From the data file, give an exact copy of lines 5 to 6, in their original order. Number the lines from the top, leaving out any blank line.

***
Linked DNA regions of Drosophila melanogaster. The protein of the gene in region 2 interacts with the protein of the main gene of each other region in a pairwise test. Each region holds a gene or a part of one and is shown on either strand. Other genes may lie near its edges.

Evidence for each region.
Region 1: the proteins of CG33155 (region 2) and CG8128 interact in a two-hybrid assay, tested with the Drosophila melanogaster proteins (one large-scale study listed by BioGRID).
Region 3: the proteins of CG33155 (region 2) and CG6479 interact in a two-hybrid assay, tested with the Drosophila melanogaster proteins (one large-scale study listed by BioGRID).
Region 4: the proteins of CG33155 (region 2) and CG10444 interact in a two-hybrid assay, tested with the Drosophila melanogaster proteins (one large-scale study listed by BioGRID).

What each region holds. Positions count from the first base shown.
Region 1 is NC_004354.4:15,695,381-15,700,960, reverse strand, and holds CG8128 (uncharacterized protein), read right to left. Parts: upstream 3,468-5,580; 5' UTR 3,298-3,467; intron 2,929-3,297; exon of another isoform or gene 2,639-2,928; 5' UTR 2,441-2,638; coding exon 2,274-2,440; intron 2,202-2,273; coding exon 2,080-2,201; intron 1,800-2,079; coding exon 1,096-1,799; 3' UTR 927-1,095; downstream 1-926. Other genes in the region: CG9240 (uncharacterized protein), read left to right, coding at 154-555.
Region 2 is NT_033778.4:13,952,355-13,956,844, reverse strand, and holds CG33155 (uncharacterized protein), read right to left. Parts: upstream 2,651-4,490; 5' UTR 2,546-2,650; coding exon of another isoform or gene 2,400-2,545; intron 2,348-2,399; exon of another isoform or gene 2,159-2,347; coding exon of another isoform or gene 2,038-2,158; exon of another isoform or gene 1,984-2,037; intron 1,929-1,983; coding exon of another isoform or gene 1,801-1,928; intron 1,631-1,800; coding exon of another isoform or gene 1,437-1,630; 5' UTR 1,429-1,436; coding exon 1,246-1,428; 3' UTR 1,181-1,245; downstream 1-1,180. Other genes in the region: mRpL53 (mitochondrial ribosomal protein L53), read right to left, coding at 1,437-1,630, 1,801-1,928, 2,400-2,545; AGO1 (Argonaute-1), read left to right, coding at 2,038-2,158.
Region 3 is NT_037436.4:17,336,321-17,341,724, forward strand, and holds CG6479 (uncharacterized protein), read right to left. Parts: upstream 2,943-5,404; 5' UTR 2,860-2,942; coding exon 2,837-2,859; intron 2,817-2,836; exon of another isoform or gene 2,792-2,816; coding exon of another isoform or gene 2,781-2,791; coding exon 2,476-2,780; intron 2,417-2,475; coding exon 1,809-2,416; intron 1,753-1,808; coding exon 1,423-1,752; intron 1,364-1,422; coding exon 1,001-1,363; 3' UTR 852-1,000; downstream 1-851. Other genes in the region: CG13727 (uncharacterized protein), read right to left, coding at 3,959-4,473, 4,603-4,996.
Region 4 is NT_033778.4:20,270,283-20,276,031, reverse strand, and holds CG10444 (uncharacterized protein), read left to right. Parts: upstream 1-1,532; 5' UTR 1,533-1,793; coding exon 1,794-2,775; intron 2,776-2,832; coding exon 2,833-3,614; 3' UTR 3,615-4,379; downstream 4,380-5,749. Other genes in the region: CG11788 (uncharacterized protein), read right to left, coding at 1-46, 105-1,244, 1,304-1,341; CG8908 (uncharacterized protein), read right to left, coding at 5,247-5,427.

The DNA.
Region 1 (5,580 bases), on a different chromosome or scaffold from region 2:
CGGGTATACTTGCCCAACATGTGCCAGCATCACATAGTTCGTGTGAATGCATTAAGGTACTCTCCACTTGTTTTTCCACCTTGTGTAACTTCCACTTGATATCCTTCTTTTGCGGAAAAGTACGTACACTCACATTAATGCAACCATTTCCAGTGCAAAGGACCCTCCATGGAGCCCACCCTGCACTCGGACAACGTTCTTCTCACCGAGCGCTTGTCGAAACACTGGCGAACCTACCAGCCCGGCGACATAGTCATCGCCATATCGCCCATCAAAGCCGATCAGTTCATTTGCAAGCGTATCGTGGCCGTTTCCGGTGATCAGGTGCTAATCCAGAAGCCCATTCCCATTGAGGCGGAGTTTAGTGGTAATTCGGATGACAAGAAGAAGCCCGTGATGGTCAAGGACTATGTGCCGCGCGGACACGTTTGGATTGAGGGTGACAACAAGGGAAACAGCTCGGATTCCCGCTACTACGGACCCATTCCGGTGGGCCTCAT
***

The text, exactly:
Region 4: the proteins of CG33155 (region 2) and CG10444 interact in a two-hybrid assay, tested with the Drosophila melanogaster proteins (one large-scale study listed by BioGRID).

What each region holds. Positions count from the first base shown.